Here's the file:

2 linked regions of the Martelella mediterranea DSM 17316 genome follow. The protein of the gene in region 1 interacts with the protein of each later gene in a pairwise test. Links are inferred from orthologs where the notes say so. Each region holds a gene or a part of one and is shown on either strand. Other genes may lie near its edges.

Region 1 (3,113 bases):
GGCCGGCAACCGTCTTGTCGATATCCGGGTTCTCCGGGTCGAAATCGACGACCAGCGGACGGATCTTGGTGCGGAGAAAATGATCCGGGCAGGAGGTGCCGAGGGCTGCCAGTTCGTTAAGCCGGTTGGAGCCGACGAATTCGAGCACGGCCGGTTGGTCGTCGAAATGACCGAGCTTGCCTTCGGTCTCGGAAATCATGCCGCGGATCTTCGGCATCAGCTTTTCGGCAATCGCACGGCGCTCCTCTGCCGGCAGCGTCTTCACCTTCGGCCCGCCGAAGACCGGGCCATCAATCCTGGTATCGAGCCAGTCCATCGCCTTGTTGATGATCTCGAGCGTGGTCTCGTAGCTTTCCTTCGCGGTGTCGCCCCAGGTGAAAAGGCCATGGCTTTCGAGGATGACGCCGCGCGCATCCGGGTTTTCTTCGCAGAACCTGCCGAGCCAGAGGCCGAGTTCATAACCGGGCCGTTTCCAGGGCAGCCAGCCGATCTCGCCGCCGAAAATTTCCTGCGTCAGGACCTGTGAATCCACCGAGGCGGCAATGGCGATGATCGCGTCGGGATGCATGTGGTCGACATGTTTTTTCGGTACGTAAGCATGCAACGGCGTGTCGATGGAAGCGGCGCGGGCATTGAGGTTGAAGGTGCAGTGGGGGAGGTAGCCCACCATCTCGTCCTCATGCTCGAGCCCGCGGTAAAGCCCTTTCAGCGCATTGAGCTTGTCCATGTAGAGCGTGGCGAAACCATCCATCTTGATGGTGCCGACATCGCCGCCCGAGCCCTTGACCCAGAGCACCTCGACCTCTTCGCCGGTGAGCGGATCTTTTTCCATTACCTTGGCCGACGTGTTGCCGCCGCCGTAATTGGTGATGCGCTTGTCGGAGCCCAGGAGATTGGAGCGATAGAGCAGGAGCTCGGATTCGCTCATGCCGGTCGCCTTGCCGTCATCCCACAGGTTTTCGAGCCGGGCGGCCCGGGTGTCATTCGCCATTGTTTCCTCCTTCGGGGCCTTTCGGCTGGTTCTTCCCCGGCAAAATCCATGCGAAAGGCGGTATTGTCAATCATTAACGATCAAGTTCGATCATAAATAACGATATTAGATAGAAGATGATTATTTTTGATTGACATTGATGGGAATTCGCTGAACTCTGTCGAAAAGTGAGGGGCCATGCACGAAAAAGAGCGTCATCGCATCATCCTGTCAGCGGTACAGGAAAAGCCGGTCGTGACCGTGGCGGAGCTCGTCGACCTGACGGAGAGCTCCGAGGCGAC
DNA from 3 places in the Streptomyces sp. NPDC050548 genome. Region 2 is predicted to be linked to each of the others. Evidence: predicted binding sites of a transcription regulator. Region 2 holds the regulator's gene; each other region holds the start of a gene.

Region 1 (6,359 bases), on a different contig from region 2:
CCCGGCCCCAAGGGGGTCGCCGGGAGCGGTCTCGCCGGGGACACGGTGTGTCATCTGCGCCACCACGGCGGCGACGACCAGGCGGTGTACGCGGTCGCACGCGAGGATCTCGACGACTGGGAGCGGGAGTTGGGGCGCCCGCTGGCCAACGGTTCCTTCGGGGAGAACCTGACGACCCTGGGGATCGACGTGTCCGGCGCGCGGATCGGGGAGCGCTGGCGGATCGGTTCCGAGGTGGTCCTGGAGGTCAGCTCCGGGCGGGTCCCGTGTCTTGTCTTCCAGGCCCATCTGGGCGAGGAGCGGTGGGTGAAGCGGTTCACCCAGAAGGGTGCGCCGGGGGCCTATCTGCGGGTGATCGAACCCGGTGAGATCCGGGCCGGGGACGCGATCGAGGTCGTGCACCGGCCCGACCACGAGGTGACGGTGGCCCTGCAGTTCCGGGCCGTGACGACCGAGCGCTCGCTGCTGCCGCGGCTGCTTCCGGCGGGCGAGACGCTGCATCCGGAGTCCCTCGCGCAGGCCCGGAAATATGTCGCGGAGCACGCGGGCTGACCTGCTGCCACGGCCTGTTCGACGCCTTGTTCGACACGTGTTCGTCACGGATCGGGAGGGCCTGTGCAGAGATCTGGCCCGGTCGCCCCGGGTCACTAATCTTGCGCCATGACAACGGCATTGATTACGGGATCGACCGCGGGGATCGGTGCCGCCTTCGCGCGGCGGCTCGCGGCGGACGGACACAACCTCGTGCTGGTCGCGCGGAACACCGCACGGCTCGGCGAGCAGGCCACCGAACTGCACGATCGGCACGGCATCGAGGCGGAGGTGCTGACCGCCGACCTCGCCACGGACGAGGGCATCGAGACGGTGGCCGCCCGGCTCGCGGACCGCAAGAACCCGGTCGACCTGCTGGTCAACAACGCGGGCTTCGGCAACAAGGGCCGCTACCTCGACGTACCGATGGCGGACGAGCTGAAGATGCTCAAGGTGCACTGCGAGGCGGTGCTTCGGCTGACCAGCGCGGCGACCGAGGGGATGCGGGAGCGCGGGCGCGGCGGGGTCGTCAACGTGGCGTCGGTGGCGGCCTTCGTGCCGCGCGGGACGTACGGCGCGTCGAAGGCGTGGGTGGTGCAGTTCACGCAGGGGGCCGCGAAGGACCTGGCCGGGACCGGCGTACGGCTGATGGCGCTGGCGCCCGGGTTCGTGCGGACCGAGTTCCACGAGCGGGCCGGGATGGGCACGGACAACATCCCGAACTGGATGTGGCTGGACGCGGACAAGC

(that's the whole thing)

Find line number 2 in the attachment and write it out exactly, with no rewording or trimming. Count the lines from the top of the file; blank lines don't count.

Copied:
Region 1 (3,113 bases):